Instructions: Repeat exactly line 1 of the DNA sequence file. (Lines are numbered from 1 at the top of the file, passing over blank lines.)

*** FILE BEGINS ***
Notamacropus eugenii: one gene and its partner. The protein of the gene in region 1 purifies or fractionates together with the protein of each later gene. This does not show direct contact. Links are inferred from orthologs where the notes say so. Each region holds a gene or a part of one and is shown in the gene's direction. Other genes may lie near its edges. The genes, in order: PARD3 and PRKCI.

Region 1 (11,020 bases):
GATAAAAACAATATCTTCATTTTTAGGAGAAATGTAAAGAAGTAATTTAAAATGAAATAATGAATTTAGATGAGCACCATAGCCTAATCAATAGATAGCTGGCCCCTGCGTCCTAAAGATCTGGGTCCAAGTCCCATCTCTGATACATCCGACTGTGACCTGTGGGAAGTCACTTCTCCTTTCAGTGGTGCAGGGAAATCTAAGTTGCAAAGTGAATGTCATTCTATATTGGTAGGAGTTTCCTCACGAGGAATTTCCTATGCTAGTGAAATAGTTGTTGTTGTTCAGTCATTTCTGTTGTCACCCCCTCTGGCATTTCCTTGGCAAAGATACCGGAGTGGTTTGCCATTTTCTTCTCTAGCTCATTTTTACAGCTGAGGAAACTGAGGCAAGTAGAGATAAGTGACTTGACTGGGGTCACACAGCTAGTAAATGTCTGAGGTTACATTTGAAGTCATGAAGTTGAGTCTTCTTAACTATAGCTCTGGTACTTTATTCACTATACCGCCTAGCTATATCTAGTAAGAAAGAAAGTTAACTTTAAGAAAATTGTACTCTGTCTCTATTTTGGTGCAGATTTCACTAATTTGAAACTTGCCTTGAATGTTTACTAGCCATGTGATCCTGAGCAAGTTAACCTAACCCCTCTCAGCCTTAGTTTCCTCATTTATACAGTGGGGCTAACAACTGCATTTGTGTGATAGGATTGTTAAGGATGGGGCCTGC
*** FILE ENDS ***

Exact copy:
Notamacropus eugenii: one gene and its partner. The protein of the gene in region 1 purifies or fractionates together with the protein of each later gene. This does not show direct contact. Links are inferred from orthologs where the notes say so. Each region holds a gene or a part of one and is shown in the gene's direction. Other genes may lie near its edges. The genes, in order: PARD3 and PRKCI.